Some big names at the show, this year...
This year’s show promises to be our biggest yet in the region, with over 250 exhibitors – a 25% increase in 2016. Companies taking part include Avery Dennison, Bobst, Esko, HP, Hyden Packaging, Martin Automatic, Monotech, Nilpeter, Omet, RK Label, Xeikon, and Zhejiang Weigang Machinery.
What can the visitors expect?
Many Indian commercial offset printers are now looking to diversify into label and package printing, creating a huge appetite for innovation and technology which we are seeing reflected in the calibre of exhibitors at this year’s Labelexpo India. Machinery and technology on show include Bobst’s M5 printing and converting line, Weigang Machinery’s high speed ZJR-330 flexo printing press, Monotech’s Colornovo full colour UV inkjet label production press, Nilpeter’s new generation FB-Line, Kores’ Endura 2801 high speed label printing device, HB Fuller’s Swift melt technology, Konica Minolta’s AccurioLabel 190, BST Eltromat’s 100% defect detection and web viewing system for narrow web, and Vinsak’s two eight-colour Lombardi Synchroline UV flexo presses.
What’s new from the previous year?
We are hosting an exclusive invite-only Labelexpo India Brand Innovation Day on day one of the show. This fact-finding day, aimed at brand owners, will highlight the latest technologies, how brands can achieve stand-out product presence and feature an onsite tour of key suppliers. Demand for this has been huge and we have numerous brand owners taking part.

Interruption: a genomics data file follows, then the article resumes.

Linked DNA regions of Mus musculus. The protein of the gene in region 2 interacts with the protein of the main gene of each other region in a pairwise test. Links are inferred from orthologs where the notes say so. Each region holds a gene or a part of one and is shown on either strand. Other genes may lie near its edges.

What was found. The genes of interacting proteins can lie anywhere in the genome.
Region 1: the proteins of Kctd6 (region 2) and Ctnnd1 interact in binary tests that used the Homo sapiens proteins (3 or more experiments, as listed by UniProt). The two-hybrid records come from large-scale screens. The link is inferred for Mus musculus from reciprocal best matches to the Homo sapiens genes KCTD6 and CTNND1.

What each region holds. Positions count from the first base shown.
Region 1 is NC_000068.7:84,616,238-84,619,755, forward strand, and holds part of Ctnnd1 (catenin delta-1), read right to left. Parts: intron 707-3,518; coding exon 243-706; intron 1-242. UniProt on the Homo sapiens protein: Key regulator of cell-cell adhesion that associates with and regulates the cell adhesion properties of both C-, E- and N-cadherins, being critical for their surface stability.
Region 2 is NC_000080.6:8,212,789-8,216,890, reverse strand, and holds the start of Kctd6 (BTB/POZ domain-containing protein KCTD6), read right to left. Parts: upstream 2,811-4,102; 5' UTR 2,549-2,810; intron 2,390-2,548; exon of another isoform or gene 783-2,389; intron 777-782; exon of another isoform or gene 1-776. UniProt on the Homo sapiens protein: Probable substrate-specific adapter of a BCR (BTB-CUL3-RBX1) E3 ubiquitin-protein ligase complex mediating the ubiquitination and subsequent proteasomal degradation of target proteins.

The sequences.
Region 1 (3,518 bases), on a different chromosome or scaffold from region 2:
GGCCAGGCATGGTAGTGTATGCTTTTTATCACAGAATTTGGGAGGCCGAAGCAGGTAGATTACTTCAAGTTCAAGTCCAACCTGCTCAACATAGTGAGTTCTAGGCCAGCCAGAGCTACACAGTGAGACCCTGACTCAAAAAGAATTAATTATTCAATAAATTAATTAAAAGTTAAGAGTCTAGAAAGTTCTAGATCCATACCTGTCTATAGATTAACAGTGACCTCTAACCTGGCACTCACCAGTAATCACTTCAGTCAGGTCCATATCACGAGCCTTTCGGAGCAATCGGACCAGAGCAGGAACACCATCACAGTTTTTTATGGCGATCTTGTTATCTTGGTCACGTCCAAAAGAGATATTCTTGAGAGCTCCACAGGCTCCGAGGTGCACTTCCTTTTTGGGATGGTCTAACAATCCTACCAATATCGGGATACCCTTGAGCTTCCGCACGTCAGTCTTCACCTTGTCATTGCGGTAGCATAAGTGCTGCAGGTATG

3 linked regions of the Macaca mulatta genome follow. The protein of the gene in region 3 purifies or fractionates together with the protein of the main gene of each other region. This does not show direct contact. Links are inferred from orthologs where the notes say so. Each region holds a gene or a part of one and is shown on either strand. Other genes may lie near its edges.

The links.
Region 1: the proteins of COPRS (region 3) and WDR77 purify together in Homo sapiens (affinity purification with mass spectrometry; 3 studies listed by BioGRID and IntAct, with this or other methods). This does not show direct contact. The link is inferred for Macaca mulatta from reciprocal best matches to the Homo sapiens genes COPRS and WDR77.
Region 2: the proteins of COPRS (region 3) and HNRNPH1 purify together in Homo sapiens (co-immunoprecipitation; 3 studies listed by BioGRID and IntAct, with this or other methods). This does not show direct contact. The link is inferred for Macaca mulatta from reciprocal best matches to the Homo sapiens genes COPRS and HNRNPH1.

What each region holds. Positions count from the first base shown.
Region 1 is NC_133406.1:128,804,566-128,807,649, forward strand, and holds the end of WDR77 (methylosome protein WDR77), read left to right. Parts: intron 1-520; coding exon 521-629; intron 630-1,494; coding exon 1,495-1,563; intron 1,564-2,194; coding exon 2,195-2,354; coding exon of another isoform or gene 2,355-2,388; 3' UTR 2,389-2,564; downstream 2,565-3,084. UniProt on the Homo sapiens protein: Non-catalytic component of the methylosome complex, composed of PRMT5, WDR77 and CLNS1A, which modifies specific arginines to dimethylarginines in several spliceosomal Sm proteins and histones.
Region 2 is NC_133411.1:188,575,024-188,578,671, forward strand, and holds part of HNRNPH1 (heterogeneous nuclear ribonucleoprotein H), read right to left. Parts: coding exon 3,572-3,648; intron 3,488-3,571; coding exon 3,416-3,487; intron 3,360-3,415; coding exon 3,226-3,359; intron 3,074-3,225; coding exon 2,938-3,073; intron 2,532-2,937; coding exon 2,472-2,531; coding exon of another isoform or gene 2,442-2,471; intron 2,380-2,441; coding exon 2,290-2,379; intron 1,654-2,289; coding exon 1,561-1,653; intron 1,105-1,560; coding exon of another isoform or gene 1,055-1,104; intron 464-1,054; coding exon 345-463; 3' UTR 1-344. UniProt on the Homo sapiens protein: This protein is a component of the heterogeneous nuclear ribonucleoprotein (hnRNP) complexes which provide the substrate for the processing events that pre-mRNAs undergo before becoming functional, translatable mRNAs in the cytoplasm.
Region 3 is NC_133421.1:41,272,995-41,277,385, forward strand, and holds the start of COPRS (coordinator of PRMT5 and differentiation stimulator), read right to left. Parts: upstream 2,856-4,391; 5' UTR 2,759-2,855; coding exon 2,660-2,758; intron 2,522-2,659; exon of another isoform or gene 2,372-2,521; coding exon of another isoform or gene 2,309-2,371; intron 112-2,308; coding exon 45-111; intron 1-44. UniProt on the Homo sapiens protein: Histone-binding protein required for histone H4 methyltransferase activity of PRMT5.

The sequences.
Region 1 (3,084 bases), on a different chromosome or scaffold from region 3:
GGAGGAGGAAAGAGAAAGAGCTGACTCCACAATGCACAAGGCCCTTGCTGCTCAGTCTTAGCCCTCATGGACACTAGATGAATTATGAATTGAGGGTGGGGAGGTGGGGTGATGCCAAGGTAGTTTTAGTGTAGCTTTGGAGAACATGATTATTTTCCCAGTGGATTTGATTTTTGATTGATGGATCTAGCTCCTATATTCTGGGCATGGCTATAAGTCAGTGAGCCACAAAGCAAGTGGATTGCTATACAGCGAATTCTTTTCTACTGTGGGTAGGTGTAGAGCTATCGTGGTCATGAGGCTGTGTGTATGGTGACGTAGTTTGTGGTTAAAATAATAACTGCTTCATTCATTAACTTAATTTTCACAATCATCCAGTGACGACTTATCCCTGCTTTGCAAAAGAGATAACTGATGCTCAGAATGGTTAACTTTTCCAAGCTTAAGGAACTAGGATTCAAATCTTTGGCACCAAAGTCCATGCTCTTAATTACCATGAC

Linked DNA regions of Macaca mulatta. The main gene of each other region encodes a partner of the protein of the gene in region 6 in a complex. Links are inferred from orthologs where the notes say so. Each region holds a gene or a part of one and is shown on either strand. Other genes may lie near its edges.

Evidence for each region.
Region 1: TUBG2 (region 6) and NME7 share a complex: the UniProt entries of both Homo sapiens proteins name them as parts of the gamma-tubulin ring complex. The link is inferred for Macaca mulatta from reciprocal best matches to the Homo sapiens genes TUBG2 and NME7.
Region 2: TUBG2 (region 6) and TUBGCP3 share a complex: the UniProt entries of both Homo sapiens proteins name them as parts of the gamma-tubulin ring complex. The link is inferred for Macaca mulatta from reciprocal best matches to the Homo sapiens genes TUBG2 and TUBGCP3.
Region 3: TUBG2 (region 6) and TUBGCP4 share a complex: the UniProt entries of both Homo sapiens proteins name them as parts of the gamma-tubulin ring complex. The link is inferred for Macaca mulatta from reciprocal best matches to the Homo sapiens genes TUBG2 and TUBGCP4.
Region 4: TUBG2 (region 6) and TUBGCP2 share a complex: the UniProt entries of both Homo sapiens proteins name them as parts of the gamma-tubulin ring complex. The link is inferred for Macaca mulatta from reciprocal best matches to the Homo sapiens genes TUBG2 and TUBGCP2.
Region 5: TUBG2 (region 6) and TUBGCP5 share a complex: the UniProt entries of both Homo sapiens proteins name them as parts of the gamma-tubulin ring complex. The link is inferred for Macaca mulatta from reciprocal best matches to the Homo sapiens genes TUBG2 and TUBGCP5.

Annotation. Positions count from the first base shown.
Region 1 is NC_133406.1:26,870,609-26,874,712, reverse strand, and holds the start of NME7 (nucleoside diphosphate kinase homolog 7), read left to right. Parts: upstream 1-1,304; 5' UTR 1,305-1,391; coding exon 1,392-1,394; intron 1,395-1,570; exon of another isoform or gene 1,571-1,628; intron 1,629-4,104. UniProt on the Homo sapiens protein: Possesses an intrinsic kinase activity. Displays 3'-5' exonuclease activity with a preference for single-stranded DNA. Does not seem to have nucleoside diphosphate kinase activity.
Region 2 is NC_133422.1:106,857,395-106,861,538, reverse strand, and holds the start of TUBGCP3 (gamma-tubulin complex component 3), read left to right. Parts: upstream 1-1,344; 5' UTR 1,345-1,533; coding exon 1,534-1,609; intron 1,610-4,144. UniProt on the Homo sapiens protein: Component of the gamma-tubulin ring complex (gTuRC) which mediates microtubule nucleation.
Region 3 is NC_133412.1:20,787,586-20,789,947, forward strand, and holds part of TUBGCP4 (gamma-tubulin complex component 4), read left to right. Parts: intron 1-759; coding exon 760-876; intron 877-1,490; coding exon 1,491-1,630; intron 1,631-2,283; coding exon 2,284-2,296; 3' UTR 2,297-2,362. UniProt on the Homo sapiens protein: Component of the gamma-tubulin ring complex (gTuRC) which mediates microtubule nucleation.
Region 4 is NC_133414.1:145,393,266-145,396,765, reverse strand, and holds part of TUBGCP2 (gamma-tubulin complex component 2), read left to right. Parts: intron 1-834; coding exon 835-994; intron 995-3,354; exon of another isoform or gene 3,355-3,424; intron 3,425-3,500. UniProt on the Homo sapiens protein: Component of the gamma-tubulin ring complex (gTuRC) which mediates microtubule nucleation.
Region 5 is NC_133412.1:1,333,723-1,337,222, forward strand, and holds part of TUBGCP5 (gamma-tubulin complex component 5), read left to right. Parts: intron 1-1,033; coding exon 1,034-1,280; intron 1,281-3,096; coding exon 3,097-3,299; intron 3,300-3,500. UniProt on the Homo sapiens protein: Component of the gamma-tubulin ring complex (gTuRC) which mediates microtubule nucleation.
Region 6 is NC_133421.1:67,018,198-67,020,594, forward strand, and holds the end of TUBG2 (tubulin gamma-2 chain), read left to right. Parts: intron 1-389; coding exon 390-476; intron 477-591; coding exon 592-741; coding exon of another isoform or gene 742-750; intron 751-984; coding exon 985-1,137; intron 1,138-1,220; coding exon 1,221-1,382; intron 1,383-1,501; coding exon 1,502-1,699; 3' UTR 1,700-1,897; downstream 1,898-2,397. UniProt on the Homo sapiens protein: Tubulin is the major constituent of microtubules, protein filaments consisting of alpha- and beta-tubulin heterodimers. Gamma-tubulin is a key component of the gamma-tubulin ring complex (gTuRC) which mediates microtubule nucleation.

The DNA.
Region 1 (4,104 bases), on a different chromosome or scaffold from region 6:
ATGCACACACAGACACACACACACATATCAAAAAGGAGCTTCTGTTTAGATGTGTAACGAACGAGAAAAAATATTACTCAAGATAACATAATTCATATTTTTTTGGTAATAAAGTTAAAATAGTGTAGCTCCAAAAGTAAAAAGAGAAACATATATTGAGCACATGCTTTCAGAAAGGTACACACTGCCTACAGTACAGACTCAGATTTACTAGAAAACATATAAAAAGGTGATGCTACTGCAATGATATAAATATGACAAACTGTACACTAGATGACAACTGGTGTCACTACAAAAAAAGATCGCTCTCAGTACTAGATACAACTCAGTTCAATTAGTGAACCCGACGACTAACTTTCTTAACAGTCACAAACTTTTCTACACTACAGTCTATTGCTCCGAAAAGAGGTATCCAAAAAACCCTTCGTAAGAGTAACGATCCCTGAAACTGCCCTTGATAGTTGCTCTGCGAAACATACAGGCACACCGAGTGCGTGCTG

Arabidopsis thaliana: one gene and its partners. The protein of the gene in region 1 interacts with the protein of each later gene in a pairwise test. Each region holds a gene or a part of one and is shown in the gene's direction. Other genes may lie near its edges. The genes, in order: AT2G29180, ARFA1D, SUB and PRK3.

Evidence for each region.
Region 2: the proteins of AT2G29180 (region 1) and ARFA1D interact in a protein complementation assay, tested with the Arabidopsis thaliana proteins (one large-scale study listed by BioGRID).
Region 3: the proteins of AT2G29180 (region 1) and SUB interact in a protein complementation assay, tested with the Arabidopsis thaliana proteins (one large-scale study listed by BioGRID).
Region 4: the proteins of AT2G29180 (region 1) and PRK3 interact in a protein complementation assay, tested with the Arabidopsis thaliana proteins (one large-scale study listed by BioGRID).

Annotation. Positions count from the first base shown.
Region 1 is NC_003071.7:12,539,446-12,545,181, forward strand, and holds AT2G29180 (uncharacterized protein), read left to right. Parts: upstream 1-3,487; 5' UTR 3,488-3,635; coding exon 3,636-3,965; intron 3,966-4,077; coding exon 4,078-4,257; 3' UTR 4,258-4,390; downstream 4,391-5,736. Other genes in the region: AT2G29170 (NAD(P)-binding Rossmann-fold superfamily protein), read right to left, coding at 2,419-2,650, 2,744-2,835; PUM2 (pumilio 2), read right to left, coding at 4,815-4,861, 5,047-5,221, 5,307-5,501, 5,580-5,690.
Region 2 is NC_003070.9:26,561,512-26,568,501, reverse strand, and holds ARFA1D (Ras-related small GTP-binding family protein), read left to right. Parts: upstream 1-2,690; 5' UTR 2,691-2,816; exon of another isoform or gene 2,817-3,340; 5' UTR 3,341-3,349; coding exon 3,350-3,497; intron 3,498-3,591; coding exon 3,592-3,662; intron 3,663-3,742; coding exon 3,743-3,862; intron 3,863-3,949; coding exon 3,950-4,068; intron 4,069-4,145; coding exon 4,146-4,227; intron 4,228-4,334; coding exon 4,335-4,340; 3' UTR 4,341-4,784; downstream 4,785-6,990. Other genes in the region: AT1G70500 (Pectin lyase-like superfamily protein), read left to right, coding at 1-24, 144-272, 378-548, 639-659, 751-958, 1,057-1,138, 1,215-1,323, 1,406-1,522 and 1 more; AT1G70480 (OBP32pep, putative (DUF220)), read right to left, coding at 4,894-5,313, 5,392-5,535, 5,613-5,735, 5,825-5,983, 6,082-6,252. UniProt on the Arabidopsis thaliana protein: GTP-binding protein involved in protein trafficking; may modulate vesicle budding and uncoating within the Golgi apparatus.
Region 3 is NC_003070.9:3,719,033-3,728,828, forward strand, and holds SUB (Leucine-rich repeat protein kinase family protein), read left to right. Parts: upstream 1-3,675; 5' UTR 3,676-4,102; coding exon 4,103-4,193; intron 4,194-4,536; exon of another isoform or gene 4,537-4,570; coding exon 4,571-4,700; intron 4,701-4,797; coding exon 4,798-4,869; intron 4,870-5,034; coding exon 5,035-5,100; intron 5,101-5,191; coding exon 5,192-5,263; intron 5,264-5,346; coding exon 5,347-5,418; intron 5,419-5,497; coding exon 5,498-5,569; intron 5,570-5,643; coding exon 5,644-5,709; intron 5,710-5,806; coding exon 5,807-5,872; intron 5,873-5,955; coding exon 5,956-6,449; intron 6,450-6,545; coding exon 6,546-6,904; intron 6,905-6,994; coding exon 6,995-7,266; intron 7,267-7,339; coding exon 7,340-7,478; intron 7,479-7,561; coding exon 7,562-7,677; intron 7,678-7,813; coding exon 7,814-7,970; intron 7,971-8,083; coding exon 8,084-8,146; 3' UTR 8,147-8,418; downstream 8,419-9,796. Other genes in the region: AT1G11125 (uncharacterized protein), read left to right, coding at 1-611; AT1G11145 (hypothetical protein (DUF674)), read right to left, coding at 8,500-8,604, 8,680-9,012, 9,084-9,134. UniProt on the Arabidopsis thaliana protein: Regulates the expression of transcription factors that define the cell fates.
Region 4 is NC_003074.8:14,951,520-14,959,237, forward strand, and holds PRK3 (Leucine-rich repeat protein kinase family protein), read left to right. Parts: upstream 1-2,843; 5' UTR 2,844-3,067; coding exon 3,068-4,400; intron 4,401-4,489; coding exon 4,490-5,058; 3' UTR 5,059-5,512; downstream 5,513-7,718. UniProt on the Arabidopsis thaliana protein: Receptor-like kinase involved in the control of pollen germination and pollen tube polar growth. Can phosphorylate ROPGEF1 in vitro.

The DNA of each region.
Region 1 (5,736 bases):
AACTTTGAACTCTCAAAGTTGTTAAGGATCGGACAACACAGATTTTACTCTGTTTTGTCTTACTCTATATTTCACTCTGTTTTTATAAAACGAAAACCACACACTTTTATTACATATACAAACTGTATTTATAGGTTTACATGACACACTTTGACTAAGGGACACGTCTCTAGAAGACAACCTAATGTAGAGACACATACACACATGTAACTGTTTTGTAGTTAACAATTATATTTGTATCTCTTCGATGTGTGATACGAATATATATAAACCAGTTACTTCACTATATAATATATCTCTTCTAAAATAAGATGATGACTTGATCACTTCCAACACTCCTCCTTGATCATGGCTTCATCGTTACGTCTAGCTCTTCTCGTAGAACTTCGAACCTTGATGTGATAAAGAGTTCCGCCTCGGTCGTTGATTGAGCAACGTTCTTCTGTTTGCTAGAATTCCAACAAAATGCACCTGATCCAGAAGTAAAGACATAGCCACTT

We have also been hosting over the last few months a series of half-day forums around India, and also Bangladesh and Sri Lanka for the first time. These events have proved extremely popular, and are designed to give offset printers a taste of the scope and opportunity on offer at Labelexpo India, and networking opportunities with others in the industry. In some areas, such as Bangladesh, it’s the first time an event like this has ever taken place – and the demand was overwhelming!
Both of these initiatives have really helped build huge momentum for this year’s Labelexpo India, so we are very much looking forward to meeting exhibitors and visitors at the show.
What’s Finat Radar’s assessment of the label segment – flexo, digital, hybrid – region-wise?
Finat’s consultancy LPC carried out this year’s Radar report on trends among converters and end users. Findings included a preference for more complex labels, mirroring the fact that most new flexo presses are now built to order. Non-prime labels are increasingly functional or “smart”. Specific sourcing of digital labels is still not a priority for brands operating in the food and beverage sectors, though digital label procurement is forecast to increase substantially in the coming months. Previous editions of the Finat Radar picked up on the growing trend for label converters to diversify into flexible packaging; the 2017 report shows almost one-fifth of the converters surveyed were already producing flexible packaging, a 3% year on year increase. Around one-third of the samples were also printing shrink sleeves.